expertly crafted guide to L.A. Noire may be invaluable, there's one group who may still be struggling: Those living with Asperger's syndrome. Though the autism-spectrum disorder leaves cognitive and linguistic functions relatively preserved, it leaves some with what's sometimes referred to as mind-blindness, or the inability to divine what's happening in the mind of another human. In the words of researcher and coiner of the phrase Simon Baron-Cohen, those with mind-blindness find they have an inability to "put themselves into someone else's shoes, to imagine their thoughts and feelings."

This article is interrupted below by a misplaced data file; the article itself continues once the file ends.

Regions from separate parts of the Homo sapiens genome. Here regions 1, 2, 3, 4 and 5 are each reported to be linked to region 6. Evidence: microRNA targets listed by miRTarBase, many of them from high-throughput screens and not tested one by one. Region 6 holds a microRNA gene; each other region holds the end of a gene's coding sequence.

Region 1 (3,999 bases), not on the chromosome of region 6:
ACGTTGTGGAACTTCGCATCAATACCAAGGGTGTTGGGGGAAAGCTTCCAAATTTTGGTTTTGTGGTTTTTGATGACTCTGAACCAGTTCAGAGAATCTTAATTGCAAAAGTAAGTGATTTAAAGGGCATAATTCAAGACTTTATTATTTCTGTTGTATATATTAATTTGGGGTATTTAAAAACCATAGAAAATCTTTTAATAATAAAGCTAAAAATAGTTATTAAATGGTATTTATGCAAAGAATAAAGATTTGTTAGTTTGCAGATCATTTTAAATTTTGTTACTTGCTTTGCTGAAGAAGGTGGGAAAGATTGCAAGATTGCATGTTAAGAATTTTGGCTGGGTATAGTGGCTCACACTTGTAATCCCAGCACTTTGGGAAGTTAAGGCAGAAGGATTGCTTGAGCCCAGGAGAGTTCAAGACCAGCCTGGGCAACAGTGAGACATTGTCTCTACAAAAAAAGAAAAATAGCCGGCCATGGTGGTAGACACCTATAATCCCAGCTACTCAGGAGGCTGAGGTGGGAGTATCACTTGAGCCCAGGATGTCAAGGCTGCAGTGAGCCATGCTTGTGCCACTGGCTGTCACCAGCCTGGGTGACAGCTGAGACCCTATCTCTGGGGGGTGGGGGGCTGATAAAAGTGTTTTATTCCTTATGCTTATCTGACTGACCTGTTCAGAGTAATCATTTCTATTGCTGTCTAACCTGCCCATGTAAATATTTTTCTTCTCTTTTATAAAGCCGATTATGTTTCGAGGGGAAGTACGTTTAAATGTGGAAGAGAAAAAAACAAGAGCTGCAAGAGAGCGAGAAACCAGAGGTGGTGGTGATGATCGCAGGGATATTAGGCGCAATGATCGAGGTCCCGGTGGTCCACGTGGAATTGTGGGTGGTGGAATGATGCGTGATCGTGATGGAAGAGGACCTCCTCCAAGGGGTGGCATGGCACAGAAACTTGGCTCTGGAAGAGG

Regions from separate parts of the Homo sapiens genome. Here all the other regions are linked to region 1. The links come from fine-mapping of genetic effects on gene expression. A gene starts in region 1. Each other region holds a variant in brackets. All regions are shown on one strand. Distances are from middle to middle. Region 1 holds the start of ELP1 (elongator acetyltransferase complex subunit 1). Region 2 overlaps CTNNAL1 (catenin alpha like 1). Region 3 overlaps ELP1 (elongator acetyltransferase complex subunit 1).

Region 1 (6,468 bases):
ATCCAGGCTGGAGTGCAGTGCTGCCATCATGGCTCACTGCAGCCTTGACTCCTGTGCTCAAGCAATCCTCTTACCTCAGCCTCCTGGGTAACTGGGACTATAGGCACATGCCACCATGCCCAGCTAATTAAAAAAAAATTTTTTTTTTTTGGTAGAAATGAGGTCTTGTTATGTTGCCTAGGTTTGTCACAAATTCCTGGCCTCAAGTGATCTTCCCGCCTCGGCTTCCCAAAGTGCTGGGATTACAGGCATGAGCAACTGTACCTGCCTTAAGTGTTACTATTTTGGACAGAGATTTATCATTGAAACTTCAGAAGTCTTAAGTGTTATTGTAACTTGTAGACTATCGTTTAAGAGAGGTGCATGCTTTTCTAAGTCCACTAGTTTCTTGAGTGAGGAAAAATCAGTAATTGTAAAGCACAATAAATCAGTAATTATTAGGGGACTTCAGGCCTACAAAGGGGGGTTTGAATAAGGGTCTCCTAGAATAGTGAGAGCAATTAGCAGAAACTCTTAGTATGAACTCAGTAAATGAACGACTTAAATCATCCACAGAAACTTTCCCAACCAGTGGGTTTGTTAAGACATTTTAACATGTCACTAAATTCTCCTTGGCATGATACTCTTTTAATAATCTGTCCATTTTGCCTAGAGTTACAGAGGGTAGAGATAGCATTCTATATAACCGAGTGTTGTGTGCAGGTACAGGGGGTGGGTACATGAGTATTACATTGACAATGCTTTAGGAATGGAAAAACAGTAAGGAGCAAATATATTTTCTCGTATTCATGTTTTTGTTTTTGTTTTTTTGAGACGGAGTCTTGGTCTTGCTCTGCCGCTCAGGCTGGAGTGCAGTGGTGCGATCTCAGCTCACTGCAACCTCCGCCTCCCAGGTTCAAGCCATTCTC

In L.A. Noire, facial animations are so realistically captured that players can actually tell if their interview subjects are lying. In fact, players have to do precisely that to unearth the clues essential to putting a case together.
As we progressed through the game, we worried that could leave those with mind-blindness unable to play along, especially if the technology is more widely adopted. But where we saw a hurdle, Professor Tony Attwood sees opportunity.